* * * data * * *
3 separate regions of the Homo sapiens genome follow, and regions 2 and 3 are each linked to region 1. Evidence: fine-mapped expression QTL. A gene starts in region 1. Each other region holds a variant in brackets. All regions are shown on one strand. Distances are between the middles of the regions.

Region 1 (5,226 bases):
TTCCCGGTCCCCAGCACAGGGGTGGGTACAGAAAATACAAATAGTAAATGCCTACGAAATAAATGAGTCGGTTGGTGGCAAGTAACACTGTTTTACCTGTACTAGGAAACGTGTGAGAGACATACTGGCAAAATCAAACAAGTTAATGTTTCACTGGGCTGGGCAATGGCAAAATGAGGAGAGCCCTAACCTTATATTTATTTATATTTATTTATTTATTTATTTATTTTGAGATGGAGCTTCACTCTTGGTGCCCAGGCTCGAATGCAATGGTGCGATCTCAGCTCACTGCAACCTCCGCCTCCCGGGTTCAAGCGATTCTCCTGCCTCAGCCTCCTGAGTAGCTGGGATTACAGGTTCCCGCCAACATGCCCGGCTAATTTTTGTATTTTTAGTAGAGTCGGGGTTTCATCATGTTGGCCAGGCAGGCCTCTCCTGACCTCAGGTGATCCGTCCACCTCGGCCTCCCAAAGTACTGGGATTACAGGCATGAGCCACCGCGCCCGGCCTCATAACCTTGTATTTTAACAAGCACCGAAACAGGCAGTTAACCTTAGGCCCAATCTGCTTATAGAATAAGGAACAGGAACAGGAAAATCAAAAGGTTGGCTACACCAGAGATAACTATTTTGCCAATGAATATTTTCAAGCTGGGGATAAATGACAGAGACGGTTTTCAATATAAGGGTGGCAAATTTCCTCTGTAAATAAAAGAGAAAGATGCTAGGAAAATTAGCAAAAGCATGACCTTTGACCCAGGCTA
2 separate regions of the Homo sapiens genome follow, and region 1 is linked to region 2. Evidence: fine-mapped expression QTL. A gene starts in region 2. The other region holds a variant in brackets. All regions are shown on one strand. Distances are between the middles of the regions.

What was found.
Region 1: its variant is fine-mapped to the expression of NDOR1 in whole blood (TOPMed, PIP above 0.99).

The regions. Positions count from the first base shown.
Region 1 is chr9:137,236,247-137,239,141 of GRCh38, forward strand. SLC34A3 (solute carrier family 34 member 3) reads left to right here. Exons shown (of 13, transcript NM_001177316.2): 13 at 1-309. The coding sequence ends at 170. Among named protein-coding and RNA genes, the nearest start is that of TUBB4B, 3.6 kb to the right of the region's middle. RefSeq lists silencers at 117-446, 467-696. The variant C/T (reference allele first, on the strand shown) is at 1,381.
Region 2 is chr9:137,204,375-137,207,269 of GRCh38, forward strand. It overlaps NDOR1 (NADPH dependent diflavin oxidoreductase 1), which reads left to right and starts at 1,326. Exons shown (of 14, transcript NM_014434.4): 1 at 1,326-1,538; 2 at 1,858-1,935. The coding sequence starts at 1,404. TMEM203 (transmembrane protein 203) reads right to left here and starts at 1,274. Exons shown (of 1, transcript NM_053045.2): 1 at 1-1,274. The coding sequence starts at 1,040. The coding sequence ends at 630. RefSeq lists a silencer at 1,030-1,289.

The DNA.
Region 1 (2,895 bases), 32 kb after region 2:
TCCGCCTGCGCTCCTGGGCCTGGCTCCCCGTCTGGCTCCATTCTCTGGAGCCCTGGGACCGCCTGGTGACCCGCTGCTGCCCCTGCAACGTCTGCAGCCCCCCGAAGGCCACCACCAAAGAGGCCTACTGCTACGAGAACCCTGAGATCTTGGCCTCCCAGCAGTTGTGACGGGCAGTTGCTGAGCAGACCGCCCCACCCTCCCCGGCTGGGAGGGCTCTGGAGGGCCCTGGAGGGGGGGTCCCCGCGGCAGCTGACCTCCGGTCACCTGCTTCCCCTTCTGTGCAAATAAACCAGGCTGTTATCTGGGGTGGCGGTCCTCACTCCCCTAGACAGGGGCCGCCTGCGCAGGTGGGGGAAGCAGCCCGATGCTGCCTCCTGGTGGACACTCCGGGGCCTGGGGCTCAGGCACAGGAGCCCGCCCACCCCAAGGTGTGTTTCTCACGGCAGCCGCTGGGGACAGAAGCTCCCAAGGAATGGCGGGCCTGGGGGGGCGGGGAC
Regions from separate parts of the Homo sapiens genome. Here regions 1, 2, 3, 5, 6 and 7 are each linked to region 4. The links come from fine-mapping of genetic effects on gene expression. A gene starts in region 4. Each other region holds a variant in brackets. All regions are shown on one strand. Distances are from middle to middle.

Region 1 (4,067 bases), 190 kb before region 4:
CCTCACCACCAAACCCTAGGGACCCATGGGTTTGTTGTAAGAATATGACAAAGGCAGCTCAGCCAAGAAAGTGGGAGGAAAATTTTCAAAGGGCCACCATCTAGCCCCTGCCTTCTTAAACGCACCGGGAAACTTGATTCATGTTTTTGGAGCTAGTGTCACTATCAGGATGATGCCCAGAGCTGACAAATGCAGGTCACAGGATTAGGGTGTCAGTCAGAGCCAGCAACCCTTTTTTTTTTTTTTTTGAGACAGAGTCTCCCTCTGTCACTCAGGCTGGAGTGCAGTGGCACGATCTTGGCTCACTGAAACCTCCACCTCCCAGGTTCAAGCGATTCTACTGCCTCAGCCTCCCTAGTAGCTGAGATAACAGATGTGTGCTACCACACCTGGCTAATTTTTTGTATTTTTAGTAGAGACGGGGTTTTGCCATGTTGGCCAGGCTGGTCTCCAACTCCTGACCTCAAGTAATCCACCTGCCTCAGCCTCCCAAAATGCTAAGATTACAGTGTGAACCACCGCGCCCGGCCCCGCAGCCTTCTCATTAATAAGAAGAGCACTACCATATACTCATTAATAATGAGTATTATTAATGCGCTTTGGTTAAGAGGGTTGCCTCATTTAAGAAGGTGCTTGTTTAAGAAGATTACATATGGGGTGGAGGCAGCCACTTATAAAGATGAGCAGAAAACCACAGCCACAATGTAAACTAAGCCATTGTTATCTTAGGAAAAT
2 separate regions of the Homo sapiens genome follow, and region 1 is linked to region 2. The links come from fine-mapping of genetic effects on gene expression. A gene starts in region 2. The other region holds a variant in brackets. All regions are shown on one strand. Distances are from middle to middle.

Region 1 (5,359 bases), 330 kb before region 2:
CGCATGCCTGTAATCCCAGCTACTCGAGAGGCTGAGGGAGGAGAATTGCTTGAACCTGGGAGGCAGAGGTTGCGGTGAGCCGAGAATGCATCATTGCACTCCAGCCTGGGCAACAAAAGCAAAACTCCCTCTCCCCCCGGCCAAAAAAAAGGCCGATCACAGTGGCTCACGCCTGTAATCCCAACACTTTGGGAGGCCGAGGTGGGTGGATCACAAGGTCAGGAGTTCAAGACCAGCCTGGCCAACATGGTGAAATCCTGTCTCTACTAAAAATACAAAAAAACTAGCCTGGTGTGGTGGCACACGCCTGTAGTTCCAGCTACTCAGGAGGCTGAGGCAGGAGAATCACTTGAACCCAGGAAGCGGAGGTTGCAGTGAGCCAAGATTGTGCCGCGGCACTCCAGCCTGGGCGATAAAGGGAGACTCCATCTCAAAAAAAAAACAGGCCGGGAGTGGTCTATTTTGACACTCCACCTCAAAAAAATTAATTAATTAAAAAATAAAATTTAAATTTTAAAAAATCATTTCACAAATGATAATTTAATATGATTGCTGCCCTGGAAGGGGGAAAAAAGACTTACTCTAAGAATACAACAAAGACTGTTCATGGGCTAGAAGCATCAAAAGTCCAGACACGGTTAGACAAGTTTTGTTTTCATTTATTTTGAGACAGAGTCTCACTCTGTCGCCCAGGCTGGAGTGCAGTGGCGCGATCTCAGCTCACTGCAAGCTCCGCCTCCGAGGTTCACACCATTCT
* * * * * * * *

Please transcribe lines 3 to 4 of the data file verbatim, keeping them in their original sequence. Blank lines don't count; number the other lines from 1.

TTCCCGGTCCCCAGCACAGGGGTGGGTACAGAAAATACAAATAGTAAATGCCTACGAAATAAATGAGTCGGTTGGTGGCAAGTAACACTGTTTTACCTGTACTAGGAAACGTGTGAGAGACATACTGGCAAAATCAAACAAGTTAATGTTTCACTGGGCTGGGCAATGGCAAAATGAGGAGAGCCCTAACCTTATATTTATTTATATTTATTTATTTATTTATTTATTTTGAGATGGAGCTTCACTCTTGGTGCCCAGGCTCGAATGCAATGGTGCGATCTCAGCTCACTGCAACCTCCGCCTCCCGGGTTCAAGCGATTCTCCTGCCTCAGCCTCCTGAGTAGCTGGGATTACAGGTTCCCGCCAACATGCCCGGCTAATTTTTGTATTTTTAGTAGAGTCGGGGTTTCATCATGTTGGCCAGGCAGGCCTCTCCTGACCTCAGGTGATCCGTCCACCTCGGCCTCCCAAAGTACTGGGATTACAGGCATGAGCCACCGCGCCCGGCCTCATAACCTTGTATTTTAACAAGCACCGAAACAGGCAGTTAACCTTAGGCCCAATCTGCTTATAGAATAAGGAACAGGAACAGGAAAATCAAAAGGTTGGCTACACCAGAGATAACTATTTTGCCAATGAATATTTTCAAGCTGGGGATAAATGACAGAGACGGTTTTCAATATAAGGGTGGCAAATTTCCTCTGTAAATAAAAGAGAAAGATGCTAGGAAAATTAGCAAAAGCATGACCTTTGACCCAGGCTA
2 separate regions of the Homo sapiens genome follow, and region 1 is linked to region 2. Evidence: fine-mapped expression QTL. A gene starts in region 2. The other region holds a variant in brackets. All regions are shown on one strand. Distances are between the middles of the regions.